Noise is an important health hazard
Traffic noise is one of the most important environmental factors hazardous to health. Scientists believe that in Europe, only air pollution is causing more damage. More than a quarter of the European population is exposed to noise levels above the maximum recommended loudness of 55 decibels.
Studies have linked exposure to traffic noise to the risk of various diseases, including coronary heart disease, obesity, and diabetes. Scientists speculate that noise can trigger the release of stress hormones that affect various bodily functions.
Noise at night leads to poor sleep quality. In experiments, it has been associated with vascular dysfunction, increased oxidative stress, endocrine system problems, and systemic inflammation. All of these factors are associated with the risk of developing dementia, in particular, Alzheimer’s disease.
Many of the previous studies on the association of noise with dementia risk were of low quality. Therefore, scientists from Denmark decided to clarify how serious this connection is.
What the new study showed
The authors of a new study, published in The BMJ, analyzed the link between long-term exposure to traffic noise and the risk of dementia using the example of two million people over the age of 60 who lived in Denmark from 2004 to 2017. They assessed the level of traffic and train noise in the areas where the people included in the study lived. Next, they checked how often they developed dementia over the course of 8.5 years.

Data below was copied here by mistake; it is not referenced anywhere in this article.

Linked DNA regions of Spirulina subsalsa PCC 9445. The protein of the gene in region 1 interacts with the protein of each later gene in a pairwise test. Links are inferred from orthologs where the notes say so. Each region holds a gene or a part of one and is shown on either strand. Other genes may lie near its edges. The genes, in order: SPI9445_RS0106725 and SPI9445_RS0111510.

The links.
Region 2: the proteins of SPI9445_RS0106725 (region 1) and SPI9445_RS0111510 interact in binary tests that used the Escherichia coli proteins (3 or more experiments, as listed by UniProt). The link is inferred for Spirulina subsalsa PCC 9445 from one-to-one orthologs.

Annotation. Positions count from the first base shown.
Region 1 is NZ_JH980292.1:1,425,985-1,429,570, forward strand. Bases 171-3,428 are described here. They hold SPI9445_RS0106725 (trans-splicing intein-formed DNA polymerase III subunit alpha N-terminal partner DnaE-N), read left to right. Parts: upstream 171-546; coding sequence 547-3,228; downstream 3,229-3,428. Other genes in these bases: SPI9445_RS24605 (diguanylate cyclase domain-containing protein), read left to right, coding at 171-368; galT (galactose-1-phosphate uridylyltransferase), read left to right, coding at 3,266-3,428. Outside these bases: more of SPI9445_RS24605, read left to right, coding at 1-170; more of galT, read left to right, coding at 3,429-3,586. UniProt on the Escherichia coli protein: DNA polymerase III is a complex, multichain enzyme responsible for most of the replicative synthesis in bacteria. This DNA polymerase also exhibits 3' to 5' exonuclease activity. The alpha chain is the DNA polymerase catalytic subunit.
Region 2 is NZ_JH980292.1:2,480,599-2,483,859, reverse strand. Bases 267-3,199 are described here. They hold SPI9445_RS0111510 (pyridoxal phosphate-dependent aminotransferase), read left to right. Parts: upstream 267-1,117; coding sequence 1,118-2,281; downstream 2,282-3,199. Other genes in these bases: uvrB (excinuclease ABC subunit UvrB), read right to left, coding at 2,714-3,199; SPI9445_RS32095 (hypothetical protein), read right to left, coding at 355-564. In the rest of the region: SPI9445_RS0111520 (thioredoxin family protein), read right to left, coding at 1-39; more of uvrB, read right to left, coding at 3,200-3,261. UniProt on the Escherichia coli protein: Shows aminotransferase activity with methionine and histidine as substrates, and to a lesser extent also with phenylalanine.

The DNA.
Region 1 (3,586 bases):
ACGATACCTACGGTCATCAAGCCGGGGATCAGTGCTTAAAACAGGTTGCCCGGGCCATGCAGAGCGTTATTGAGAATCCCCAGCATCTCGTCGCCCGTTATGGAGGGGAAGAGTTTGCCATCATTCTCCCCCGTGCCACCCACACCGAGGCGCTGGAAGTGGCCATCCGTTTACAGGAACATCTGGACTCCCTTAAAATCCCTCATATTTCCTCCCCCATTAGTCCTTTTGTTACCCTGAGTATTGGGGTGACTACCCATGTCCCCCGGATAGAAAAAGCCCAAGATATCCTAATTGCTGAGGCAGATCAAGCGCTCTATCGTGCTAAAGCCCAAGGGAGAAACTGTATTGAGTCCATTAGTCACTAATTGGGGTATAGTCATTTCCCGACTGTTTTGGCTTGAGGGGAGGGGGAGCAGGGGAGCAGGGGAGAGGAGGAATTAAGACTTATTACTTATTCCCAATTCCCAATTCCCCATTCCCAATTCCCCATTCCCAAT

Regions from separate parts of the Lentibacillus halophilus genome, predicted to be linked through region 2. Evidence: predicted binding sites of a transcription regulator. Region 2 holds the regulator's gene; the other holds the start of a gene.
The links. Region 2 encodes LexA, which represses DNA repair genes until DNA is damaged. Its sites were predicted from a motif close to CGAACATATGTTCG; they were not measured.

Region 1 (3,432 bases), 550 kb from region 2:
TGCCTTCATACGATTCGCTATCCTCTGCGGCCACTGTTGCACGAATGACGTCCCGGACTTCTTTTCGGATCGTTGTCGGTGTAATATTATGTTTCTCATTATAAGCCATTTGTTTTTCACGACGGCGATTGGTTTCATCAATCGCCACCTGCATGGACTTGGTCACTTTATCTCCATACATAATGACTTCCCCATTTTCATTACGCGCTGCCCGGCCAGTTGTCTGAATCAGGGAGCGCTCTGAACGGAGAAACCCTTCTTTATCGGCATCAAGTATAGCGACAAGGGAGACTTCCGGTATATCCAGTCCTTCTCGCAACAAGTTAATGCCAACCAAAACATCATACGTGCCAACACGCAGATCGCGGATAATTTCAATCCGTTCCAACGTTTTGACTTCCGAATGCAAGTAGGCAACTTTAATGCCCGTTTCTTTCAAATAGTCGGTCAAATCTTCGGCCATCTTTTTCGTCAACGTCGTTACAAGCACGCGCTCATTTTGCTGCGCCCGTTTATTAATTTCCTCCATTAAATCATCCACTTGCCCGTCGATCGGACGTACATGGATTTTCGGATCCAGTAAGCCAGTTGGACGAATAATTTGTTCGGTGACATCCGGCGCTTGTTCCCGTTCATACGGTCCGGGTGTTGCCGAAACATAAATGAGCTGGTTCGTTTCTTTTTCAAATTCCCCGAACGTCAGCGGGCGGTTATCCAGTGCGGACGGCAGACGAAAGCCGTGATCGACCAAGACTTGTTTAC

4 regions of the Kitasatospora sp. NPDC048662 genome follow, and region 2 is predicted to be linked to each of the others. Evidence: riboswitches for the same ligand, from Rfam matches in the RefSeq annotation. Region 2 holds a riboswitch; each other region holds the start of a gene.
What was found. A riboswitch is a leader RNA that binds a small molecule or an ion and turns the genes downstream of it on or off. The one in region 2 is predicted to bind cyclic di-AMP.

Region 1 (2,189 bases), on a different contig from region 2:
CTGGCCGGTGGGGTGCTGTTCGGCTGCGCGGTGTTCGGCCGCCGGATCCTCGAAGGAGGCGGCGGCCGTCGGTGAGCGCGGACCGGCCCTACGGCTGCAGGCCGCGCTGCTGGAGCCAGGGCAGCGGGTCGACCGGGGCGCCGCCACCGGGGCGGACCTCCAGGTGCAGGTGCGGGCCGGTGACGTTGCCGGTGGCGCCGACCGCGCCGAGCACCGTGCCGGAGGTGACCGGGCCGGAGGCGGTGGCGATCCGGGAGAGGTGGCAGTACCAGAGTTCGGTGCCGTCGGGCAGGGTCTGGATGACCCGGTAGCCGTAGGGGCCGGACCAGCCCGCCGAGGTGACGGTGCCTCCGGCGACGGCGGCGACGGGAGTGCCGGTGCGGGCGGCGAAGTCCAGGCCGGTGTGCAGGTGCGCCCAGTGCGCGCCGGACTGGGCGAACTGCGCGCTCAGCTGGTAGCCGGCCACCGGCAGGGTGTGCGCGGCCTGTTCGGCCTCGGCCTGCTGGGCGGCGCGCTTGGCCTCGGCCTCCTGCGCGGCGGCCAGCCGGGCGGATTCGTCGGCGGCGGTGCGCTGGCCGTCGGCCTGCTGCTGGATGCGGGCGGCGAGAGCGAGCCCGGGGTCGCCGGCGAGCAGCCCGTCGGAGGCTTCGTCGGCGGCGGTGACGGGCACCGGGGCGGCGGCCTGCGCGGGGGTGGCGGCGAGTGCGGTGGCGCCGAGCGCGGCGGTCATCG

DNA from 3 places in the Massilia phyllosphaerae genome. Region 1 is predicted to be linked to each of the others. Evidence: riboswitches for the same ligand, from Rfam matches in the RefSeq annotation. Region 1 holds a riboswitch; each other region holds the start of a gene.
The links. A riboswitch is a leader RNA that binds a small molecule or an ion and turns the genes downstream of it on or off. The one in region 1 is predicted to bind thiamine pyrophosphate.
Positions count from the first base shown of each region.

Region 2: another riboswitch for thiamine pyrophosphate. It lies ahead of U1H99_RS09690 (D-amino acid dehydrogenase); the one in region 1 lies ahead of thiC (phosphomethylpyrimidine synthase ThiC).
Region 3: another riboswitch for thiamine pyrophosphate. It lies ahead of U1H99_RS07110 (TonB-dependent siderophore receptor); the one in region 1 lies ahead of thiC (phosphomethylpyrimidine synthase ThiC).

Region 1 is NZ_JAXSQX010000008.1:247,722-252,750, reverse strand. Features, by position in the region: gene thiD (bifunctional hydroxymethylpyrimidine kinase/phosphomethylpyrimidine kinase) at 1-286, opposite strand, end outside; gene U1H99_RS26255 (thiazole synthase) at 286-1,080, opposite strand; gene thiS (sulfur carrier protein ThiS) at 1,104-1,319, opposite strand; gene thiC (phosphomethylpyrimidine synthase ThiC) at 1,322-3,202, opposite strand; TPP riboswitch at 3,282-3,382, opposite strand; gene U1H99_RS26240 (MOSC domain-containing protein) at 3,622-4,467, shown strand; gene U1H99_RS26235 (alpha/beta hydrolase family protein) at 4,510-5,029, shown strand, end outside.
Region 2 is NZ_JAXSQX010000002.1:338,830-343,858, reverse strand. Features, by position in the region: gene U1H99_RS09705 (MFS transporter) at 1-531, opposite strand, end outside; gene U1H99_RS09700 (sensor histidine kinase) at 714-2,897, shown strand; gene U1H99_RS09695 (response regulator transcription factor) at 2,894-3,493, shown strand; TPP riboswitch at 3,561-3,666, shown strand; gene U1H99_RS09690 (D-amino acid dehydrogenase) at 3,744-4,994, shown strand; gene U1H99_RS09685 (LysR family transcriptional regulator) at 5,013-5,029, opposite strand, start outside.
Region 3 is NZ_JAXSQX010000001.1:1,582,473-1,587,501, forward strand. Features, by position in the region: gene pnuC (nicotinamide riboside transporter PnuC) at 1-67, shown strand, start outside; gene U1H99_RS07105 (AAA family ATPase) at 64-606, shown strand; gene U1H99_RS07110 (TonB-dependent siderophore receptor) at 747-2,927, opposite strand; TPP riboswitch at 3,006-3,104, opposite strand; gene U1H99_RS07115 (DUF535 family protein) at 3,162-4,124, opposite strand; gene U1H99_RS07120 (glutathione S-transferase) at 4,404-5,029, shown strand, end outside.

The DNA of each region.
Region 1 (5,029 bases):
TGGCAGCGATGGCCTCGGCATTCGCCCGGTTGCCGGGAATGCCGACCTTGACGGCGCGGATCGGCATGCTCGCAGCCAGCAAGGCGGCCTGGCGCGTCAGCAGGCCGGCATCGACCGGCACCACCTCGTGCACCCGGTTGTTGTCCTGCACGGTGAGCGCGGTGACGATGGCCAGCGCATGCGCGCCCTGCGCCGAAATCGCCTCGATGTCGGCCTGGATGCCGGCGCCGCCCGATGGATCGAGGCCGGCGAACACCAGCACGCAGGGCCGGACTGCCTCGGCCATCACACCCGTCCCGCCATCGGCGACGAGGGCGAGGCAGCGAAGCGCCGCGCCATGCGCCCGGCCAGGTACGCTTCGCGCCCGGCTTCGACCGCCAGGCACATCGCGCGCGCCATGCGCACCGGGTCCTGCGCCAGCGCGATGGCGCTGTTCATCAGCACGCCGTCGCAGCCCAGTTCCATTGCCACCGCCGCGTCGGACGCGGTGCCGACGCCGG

Scientists compared how often dementia develops in people who are exposed to the highest and lowest (less than 40 decibels) noise levels.
It turned out that the ten-year risk of developing Alzheimer’s disease was 27% higher with traffic noise of 55 decibels and 24% higher with noise of 50 decibels. Only traffic noise was associated with an increased likelihood of developing vascular dementia, not trains.
When calculating, the scientists took into account the presence of other factors that can affect the risk of developing dementia in the study participants. As an observational study, the findings do not prove that noise increased the respondents’ risk of dementia – such studies may still miss some important factors. However, the strengths of the work were the large sample size and long observation period.
Scientists believe that if future research confirms the described effect of noise, control of it has the potential to be an important part of dementia prevention.